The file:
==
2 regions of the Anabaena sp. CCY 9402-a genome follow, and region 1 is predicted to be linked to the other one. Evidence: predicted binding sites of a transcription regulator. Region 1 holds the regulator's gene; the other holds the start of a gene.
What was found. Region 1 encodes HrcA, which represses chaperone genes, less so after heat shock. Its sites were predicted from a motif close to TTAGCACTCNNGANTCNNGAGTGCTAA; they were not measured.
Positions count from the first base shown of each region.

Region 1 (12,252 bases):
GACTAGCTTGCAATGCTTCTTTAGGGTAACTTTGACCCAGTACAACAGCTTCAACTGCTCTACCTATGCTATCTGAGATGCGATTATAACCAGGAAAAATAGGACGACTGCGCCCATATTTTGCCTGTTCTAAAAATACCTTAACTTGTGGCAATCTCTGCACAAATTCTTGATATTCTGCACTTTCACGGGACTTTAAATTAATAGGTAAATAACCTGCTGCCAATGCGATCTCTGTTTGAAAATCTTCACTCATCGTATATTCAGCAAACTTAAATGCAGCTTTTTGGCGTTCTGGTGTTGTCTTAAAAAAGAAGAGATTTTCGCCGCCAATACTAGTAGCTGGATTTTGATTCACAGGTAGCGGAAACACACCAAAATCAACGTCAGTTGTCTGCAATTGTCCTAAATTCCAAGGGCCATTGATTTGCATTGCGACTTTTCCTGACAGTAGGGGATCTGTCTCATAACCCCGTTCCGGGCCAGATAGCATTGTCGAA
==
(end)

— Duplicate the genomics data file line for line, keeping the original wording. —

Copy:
2 regions of the Anabaena sp. CCY 9402-a genome follow, and region 1 is predicted to be linked to the other one. Evidence: predicted binding sites of a transcription regulator. Region 1 holds the regulator's gene; the other holds the start of a gene.
What was found. Region 1 encodes HrcA, which represses chaperone genes, less so after heat shock. Its sites were predicted from a motif close to TTAGCACTCNNGANTCNNGAGTGCTAA; they were not measured.
Positions count from the first base shown of each region.

Region 1 (12,252 bases):
GACTAGCTTGCAATGCTTCTTTAGGGTAACTTTGACCCAGTACAACAGCTTCAACTGCTCTACCTATGCTATCTGAGATGCGATTATAACCAGGAAAAATAGGACGACTGCGCCCATATTTTGCCTGTTCTAAAAATACCTTAACTTGTGGCAATCTCTGCACAAATTCTTGATATTCTGCACTTTCACGGGACTTTAAATTAATAGGTAAATAACCTGCTGCCAATGCGATCTCTGTTTGAAAATCTTCACTCATCGTATATTCAGCAAACTTAAATGCAGCTTTTTGGCGTTCTGGTGTTGTCTTAAAAAAGAAGAGATTTTCGCCGCCAATACTAGTAGCTGGATTTTGATTCACAGGTAGCGGAAACACACCAAAATCAACGTCAGTTGTCTGCAATTGTCCTAAATTCCAAGGGCCATTGATTTGCATTGCGACTTTTCCTGACAGTAGGGGATCTGTCTCATAACCCCGTTCCGGGCCAGATAGCATTGTCGAA